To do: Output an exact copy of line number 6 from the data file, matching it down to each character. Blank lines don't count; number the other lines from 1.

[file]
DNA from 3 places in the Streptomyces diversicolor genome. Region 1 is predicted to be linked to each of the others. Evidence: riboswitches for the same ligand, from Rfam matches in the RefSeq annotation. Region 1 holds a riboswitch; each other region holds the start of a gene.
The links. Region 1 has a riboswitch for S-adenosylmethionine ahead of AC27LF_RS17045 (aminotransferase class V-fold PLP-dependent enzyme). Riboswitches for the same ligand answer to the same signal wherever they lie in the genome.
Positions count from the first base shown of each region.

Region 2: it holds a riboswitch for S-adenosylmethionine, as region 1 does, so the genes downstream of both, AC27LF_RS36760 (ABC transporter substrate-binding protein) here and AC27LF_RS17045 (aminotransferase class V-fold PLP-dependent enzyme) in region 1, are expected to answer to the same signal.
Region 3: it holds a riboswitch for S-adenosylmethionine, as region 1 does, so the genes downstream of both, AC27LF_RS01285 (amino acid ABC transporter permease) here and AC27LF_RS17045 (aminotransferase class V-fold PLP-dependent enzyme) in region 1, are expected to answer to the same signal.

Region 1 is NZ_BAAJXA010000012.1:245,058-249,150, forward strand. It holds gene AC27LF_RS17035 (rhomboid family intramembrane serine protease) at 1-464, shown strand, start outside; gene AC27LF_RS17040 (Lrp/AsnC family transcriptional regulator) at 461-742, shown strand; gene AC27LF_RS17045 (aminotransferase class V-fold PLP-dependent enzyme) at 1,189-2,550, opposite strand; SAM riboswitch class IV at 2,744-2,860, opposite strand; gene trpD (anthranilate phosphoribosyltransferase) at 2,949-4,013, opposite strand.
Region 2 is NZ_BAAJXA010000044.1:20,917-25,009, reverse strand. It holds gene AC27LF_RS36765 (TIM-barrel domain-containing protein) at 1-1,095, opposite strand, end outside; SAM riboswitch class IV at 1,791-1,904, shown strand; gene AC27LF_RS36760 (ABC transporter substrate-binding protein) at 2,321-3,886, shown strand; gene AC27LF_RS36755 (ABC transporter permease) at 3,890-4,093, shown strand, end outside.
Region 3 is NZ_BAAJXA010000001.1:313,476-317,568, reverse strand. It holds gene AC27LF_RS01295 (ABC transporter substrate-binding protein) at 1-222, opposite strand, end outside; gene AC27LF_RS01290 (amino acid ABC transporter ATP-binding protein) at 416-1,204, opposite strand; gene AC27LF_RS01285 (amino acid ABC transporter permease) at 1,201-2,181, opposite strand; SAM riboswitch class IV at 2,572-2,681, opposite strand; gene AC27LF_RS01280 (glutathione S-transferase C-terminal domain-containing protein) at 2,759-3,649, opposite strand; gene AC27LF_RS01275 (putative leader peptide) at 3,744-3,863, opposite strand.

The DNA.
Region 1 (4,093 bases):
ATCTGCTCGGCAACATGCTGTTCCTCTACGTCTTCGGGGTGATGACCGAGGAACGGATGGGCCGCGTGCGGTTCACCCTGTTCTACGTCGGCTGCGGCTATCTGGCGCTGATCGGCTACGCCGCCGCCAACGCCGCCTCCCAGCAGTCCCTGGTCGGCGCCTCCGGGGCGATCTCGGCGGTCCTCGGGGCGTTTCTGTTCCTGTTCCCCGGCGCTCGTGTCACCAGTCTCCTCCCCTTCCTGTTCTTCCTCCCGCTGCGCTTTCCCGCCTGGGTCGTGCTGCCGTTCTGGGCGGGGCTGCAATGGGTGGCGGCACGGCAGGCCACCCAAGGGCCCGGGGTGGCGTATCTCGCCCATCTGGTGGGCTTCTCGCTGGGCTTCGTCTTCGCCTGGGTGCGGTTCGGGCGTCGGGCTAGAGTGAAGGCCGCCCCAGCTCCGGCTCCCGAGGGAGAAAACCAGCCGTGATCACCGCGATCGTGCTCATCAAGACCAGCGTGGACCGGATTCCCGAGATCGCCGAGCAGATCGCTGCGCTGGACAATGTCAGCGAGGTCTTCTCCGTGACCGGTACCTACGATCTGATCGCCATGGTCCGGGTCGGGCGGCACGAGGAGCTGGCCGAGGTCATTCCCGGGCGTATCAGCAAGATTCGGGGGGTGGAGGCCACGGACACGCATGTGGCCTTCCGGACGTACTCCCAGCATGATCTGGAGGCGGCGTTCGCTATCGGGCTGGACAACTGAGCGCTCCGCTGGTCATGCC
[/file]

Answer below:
Region 1 is NZ_BAAJXA010000012.1:245,058-249,150, forward strand. It holds gene AC27LF_RS17035 (rhomboid family intramembrane serine protease) at 1-464, shown strand, start outside; gene AC27LF_RS17040 (Lrp/AsnC family transcriptional regulator) at 461-742, shown strand; gene AC27LF_RS17045 (aminotransferase class V-fold PLP-dependent enzyme) at 1,189-2,550, opposite strand; SAM riboswitch class IV at 2,744-2,860, opposite strand; gene trpD (anthranilate phosphoribosyltransferase) at 2,949-4,013, opposite strand.